The American Civic Association continued its support of the national park movement, devoting its 1911 and 1912 annual meetings to that subject. When Mr. Lane became Secretary of the Interior in President Wilson's cabinet, Dr. McFarland called on him to urge the establishment of a bureau to administer the national parks. During the period preceding enactment of the bill to create the Service, Dr. McFarland, Mr. Olmsted and others carried on negotiations for keeping Congress informed, and worked untiringly through the American Civic Association for passage of the bill.
Merged in 1935 with the National Conference on City Planning to form the American Planning and Civic Association, the organization founded by Dr. McFarland continues its active support of the national parks.
Mr. Mather became the first director of the National Park Service, and put into his work all the energy and enthusiasm possible for a true lover of nature and one who appreciated the importance of proper control of park areas in order to permit use without damage or destruction. He even spent large sums from his personal fortune to acquire needed additions of land for parks, or to further necessary development operations. He was forced by ill health to tender his resignation on January 8, 1929.
Mr. Mather was succeeded by Horace M. Albright, who had come into the new Bureau as assistant to the Director. Mr. Albright had also served for nine and one-half years as superintendent of Yellowstone National Park, and thus was well grounded in the work when he assumed the directorship. Under his leadership the Service established a Branch of Research and Education and expanded its landscape architectural work. The national park system grew with the addition of three national parks and ten national cemeteries during his regime, and, under an Executive Order by the President, was given jurisdiction over park and monument areas formerly administered by the Departments of War and Agriculture.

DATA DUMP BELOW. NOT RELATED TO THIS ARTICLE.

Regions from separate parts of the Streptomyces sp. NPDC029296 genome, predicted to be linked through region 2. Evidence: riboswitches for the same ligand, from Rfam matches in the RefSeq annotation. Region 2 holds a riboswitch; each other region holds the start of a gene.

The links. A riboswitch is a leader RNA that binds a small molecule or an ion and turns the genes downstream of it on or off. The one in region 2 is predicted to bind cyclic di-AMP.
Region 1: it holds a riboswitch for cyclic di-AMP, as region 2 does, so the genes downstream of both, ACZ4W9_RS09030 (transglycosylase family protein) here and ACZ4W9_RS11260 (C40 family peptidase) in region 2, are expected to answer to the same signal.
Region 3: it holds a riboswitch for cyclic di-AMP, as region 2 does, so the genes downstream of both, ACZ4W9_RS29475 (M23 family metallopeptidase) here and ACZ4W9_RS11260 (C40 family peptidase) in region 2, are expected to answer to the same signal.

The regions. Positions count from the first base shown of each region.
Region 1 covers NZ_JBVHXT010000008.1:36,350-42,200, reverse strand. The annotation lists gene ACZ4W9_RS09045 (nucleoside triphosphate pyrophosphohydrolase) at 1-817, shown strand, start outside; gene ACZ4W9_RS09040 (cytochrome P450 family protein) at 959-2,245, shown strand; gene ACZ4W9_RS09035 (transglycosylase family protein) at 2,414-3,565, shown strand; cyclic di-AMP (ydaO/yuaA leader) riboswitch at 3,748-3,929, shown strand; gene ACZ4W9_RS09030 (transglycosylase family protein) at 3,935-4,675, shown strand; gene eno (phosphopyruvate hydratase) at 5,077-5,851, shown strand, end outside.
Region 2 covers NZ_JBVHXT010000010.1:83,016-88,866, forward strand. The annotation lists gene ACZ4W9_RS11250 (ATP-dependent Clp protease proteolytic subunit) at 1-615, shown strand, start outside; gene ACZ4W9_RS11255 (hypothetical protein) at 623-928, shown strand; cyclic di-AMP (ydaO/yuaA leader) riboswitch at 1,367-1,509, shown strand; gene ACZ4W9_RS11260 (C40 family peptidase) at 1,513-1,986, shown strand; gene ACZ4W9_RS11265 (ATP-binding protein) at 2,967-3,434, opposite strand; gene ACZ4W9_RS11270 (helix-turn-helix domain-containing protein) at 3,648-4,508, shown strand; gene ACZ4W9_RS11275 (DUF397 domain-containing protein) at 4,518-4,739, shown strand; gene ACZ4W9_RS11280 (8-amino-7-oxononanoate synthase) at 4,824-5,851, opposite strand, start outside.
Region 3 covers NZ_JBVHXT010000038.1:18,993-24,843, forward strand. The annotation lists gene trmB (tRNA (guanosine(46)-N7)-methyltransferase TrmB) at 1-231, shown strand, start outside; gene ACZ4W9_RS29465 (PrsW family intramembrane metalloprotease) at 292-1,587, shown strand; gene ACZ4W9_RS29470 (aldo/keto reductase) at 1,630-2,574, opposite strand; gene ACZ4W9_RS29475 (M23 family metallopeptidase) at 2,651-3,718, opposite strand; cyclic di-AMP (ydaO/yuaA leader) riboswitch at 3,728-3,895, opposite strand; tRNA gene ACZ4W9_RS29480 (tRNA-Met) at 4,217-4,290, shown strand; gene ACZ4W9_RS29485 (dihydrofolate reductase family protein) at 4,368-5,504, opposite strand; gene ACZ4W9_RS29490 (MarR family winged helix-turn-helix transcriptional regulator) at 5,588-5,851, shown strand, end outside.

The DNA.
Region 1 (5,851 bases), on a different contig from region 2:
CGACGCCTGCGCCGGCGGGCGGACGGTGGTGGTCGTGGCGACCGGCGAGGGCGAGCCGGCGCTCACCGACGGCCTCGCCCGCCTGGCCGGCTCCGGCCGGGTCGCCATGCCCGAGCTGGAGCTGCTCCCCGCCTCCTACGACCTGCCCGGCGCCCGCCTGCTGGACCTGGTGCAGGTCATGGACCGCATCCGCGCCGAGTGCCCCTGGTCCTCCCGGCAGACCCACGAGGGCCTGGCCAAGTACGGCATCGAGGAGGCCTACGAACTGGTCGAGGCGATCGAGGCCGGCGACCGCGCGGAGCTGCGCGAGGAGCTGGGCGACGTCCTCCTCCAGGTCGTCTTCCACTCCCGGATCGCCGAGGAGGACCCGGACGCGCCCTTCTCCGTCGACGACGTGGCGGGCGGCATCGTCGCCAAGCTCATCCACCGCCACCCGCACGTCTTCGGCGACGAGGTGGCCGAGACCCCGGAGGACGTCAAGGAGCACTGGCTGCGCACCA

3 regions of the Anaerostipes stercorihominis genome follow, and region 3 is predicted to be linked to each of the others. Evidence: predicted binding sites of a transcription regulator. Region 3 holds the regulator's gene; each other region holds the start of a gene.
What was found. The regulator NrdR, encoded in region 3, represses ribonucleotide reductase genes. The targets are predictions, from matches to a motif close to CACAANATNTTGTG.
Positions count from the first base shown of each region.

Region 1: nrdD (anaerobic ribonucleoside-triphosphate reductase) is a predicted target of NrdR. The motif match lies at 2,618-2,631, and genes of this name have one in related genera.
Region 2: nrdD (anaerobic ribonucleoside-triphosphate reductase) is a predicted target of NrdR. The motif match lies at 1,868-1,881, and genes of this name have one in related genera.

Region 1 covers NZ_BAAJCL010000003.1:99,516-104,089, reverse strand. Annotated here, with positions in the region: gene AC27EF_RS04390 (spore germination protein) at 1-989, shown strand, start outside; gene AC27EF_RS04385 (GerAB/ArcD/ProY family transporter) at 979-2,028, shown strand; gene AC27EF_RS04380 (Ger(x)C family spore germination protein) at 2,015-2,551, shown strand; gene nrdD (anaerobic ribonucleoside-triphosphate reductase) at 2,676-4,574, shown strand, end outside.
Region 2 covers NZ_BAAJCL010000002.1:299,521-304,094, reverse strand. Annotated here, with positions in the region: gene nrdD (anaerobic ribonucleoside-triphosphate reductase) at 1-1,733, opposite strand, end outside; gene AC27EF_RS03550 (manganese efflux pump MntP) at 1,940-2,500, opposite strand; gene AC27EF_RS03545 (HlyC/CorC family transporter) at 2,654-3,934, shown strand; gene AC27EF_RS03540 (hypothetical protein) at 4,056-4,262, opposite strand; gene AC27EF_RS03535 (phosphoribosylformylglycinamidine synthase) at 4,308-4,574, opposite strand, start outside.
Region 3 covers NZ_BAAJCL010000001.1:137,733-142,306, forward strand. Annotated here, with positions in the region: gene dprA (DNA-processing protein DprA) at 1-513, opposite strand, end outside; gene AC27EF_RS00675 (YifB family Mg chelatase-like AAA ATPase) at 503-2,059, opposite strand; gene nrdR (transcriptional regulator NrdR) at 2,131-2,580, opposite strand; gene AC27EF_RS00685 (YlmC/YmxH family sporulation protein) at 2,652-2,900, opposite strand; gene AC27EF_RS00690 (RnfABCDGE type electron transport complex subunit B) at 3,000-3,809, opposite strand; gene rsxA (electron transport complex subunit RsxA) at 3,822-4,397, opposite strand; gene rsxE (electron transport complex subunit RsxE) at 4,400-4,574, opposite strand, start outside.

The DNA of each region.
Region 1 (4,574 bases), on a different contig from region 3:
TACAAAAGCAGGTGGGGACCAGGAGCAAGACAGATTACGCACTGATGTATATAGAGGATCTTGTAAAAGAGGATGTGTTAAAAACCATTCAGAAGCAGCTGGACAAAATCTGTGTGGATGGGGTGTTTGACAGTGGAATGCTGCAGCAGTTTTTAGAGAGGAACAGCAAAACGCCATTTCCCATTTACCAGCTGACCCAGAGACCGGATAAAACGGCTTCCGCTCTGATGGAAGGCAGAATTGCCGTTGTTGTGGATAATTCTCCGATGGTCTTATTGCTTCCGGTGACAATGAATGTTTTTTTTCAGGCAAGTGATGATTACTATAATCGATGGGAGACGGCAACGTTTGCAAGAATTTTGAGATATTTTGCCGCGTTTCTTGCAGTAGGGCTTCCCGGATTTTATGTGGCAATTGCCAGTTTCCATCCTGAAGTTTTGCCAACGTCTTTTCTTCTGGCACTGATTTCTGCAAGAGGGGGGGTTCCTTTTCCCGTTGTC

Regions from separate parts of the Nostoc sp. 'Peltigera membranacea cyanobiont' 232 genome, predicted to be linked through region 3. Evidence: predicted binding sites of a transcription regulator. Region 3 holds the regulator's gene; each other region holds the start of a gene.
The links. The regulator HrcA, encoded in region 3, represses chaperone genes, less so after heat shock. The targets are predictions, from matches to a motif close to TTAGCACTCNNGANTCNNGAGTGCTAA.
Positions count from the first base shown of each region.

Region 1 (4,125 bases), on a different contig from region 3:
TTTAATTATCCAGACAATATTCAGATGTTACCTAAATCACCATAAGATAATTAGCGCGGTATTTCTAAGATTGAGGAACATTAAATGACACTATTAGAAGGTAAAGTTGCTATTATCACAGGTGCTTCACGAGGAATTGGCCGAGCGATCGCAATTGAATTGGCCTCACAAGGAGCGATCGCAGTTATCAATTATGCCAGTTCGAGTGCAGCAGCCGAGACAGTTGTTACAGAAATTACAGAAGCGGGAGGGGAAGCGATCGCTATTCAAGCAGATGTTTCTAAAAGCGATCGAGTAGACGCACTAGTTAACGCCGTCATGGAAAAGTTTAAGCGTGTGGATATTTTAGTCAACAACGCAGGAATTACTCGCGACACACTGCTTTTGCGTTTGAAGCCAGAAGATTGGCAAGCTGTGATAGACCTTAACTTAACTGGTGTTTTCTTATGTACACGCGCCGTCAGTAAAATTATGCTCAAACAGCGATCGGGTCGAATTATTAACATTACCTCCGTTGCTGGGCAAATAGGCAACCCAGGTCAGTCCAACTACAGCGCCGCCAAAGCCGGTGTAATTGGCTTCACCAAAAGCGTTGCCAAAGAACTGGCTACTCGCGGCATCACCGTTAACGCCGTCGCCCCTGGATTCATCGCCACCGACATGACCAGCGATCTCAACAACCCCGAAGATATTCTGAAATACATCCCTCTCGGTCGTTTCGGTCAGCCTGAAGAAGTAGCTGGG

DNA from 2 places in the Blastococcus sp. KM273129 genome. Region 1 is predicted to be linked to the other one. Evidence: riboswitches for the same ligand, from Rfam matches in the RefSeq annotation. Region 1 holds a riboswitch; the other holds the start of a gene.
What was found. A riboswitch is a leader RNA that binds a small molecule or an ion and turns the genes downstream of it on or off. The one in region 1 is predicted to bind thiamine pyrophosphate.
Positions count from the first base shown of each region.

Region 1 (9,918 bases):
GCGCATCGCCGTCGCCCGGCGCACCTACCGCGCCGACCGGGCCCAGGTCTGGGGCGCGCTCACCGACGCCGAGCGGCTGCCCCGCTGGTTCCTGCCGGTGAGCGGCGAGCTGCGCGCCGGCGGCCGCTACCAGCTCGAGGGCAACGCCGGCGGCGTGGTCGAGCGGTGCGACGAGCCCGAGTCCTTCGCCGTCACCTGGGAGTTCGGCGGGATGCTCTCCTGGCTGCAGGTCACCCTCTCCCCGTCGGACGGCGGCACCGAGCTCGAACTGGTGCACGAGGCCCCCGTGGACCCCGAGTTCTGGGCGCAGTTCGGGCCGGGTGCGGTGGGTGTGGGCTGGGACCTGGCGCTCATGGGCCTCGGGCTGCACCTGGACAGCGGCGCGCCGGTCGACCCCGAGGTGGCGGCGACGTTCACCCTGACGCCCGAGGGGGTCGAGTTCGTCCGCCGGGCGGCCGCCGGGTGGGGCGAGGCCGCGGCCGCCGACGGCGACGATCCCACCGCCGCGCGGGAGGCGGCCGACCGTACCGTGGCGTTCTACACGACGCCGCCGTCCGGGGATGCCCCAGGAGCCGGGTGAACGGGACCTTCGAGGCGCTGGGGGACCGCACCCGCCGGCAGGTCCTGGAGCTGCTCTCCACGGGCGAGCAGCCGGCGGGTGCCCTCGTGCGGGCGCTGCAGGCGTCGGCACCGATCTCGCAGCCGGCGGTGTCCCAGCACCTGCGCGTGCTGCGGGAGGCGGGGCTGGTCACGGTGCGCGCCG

Mr. Albright resigned as director, effective August 9, 1933, to be come vice-president and general manager of the United States Potash Company, after 20 years of service in the Department of the Interior. He left behind him the most advanced ideas and ideals in conservation of natural resources for recreation, and still maintains his interest in park work as president of the American Planning and Civic Association, and a director of the National Conference on State Parks.
Arno B. Cammerer, the present director of the National Park Service, was appointed to succeed Mr. Albright. He also carried to the office a broad background in park work, having been acting director on many occasions. He entered the Federal Service in 1904 as an expert bookkeeper in the Treasury Department, and was promoted through numerous higher positions to that of private and confidential clerk to several assistant secretaries of the Treasury. In 1916 he was chosen assistant secretary to the National Commission of Fine Arts, serving at the same time as first secretary of the Public Buildings Commission of Congress. In that period he served in various confidential capacities with officers in charge of Public Buildings and Grounds in connection with the parkway system of Washington, the Rock Creek and Potomac Parkway, and the construction of the Lincoln Memorial and various other monumental structures in the National Capital.